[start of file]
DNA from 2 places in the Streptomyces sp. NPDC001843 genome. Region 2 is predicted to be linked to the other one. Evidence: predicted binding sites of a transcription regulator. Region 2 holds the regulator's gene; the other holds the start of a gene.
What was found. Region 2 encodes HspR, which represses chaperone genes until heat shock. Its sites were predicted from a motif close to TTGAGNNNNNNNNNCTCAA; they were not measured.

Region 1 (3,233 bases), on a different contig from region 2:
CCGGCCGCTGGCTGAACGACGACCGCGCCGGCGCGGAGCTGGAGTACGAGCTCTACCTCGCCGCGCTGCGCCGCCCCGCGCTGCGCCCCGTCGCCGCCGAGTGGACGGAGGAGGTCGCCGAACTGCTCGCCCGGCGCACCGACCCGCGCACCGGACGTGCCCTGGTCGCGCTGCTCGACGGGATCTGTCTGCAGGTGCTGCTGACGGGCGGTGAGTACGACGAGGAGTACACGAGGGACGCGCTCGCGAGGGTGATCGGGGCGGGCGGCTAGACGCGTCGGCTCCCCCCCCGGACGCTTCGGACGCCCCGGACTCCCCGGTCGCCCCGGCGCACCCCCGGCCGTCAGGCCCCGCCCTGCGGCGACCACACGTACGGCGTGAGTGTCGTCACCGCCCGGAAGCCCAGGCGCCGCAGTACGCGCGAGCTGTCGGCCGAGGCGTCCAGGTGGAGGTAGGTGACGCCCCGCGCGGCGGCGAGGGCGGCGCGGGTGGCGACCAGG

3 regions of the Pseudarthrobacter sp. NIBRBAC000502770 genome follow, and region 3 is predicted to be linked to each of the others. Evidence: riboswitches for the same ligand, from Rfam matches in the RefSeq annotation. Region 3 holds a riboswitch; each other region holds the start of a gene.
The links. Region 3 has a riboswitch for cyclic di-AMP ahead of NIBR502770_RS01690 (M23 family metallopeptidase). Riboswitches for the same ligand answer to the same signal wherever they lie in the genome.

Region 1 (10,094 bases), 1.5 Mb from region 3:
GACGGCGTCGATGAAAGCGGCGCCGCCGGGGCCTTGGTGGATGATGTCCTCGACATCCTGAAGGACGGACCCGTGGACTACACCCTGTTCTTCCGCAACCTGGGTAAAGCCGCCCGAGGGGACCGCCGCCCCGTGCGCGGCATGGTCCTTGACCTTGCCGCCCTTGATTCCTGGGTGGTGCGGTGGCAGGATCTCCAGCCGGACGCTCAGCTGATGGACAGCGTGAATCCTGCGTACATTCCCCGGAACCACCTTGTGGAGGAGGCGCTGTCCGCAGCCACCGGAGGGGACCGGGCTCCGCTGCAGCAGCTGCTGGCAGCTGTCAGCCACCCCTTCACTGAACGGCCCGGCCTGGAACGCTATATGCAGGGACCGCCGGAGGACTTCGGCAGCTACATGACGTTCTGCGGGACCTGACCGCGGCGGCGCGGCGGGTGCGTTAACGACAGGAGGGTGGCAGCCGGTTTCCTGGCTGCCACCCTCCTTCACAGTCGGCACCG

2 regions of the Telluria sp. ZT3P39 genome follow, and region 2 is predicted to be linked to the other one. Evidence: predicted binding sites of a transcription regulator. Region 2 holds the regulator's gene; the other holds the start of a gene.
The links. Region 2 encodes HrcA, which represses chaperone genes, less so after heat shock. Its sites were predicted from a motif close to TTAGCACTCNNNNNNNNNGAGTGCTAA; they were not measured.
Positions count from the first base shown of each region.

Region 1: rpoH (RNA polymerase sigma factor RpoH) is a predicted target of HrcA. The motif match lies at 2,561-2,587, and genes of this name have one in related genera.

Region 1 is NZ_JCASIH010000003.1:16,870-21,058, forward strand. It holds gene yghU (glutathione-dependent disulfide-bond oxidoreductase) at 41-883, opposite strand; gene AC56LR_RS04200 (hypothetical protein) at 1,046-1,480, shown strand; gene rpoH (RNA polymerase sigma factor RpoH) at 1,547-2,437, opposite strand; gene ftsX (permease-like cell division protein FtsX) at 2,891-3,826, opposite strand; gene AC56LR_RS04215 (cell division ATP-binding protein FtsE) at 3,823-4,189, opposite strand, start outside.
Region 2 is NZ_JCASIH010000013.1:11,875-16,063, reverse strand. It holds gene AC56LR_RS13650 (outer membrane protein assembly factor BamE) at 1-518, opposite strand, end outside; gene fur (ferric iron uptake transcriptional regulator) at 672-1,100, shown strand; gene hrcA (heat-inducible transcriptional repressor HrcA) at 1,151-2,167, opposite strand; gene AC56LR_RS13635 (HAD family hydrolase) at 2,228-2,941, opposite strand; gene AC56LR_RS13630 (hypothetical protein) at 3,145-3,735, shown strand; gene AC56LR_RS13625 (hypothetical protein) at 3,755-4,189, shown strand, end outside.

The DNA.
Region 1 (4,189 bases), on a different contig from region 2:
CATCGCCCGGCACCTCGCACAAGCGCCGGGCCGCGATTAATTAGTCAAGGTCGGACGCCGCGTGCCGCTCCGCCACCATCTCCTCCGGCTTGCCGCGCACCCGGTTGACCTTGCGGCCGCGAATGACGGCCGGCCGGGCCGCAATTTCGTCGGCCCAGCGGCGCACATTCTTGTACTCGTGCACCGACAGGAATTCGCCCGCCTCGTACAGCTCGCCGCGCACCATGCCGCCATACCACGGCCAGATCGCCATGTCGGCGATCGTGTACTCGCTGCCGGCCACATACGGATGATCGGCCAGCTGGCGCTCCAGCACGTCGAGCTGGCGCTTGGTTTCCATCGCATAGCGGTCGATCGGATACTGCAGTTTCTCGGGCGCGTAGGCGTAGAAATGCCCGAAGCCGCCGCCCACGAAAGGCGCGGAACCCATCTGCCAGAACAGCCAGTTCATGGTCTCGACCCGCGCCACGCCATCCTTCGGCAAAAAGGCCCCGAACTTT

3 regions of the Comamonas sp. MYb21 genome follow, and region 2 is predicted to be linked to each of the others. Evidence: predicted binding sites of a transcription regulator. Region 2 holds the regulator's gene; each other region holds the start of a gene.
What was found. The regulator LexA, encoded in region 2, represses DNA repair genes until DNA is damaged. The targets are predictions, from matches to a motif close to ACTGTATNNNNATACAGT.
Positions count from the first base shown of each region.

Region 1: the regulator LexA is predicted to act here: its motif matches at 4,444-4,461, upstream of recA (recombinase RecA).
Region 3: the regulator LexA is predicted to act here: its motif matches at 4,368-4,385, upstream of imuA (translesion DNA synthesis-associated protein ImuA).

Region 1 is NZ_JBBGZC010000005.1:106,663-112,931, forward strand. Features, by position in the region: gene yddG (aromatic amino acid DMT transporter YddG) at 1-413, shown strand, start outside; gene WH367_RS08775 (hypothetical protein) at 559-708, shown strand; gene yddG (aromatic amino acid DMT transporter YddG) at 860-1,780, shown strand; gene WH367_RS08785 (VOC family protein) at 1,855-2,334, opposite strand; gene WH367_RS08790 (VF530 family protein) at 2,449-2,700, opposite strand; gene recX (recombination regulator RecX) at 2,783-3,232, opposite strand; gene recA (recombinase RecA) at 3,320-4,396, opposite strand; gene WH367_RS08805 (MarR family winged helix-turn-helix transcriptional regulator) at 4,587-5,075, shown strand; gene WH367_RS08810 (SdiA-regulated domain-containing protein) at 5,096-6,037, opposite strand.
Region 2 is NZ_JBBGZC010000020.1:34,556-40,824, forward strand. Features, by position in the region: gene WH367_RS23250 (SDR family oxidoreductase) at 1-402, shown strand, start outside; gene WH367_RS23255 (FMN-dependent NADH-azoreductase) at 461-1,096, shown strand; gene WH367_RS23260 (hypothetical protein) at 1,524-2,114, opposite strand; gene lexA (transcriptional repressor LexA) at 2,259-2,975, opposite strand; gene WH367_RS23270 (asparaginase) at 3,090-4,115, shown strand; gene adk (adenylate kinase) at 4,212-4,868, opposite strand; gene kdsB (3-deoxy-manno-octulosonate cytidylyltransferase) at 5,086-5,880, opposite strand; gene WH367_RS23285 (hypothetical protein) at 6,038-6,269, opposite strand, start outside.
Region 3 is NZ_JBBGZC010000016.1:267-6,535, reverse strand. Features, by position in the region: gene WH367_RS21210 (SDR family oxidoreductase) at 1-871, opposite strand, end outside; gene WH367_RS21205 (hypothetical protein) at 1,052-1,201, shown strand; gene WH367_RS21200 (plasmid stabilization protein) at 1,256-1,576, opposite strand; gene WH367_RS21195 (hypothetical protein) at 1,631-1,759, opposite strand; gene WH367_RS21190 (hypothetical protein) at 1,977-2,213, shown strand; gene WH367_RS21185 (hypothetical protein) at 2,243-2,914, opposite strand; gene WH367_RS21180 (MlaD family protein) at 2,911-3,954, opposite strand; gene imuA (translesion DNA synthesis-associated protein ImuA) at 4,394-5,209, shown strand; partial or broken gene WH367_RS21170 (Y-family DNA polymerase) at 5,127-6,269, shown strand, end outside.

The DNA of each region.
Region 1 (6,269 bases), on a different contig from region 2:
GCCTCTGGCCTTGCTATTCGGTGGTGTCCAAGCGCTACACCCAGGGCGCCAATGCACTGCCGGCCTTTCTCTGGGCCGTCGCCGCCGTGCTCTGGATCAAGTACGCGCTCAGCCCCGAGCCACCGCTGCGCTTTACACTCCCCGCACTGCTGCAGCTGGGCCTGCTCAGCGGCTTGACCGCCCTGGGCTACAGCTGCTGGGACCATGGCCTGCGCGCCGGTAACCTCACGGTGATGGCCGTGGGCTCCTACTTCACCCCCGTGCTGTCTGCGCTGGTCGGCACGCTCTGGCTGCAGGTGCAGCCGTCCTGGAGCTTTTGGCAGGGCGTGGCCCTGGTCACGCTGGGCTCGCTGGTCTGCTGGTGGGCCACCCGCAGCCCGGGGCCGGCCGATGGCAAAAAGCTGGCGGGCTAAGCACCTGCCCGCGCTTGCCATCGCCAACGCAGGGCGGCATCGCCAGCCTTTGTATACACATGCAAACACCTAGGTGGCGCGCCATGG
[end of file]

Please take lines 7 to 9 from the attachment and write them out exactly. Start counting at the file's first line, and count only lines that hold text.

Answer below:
Region 1 (10,094 bases), 1.5 Mb from region 3:
GACGGCGTCGATGAAAGCGGCGCCGCCGGGGCCTTGGTGGATGATGTCCTCGACATCCTGAAGGACGGACCCGTGGACTACACCCTGTTCTTCCGCAACCTGGGTAAAGCCGCCCGAGGGGACCGCCGCCCCGTGCGCGGCATGGTCCTTGACCTTGCCGCCCTTGATTCCTGGGTGGTGCGGTGGCAGGATCTCCAGCCGGACGCTCAGCTGATGGACAGCGTGAATCCTGCGTACATTCCCCGGAACCACCTTGTGGAGGAGGCGCTGTCCGCAGCCACCGGAGGGGACCGGGCTCCGCTGCAGCAGCTGCTGGCAGCTGTCAGCCACCCCTTCACTGAACGGCCCGGCCTGGAACGCTATATGCAGGGACCGCCGGAGGACTTCGGCAGCTACATGACGTTCTGCGGGACCTGACCGCGGCGGCGCGGCGGGTGCGTTAACGACAGGAGGGTGGCAGCCGGTTTCCTGGCTGCCACCCTCCTTCACAGTCGGCACCG

2 regions of the Telluria sp. ZT3P39 genome follow, and region 2 is predicted to be linked to the other one. Evidence: predicted binding sites of a transcription regulator. Region 2 holds the regulator's gene; the other holds the start of a gene.